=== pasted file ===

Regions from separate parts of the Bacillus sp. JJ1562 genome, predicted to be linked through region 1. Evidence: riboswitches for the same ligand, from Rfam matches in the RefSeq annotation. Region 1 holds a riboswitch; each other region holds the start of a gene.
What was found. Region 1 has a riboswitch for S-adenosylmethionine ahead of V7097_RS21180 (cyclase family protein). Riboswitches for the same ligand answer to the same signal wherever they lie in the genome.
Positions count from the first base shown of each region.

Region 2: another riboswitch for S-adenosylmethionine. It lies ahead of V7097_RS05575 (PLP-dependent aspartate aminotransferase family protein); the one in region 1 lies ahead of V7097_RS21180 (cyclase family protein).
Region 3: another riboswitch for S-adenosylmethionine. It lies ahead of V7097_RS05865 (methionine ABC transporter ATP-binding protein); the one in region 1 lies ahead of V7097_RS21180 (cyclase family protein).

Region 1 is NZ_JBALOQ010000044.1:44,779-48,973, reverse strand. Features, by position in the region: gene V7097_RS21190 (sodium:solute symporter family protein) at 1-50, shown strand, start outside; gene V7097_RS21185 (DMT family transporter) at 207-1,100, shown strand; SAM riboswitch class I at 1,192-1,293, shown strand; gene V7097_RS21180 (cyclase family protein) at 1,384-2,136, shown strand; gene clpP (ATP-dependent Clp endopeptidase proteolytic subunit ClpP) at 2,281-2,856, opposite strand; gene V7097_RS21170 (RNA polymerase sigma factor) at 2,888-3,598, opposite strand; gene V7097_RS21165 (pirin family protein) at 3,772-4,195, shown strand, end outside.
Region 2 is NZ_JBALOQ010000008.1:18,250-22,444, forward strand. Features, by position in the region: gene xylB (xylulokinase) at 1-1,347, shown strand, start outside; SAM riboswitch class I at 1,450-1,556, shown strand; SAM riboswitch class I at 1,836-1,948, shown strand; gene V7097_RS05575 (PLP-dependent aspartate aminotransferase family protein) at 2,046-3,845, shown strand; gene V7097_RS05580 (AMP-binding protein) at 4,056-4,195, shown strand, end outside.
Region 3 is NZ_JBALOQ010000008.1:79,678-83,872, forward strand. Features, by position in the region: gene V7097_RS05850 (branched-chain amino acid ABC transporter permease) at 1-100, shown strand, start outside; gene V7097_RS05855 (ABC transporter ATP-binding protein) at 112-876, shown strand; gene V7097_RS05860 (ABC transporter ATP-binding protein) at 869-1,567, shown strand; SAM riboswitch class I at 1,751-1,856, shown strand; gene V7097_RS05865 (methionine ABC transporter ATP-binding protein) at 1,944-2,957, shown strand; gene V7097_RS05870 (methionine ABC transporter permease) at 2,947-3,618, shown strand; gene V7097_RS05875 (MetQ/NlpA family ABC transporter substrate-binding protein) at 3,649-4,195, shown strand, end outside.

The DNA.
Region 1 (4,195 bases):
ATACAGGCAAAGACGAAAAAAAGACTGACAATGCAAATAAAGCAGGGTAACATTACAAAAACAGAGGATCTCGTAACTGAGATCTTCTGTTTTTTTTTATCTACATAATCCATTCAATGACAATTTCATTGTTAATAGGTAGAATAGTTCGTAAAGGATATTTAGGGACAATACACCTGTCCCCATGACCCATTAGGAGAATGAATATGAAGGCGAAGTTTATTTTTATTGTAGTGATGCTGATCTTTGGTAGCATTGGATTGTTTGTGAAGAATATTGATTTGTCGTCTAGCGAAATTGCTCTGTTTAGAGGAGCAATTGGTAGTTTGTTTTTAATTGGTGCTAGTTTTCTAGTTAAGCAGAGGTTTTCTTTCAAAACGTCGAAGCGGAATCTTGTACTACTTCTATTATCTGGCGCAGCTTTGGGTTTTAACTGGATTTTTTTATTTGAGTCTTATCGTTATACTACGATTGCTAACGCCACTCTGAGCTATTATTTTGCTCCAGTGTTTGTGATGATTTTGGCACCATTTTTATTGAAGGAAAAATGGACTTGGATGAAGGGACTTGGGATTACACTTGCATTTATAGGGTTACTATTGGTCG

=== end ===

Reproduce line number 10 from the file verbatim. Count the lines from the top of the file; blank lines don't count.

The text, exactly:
Region 1 (4,195 bases):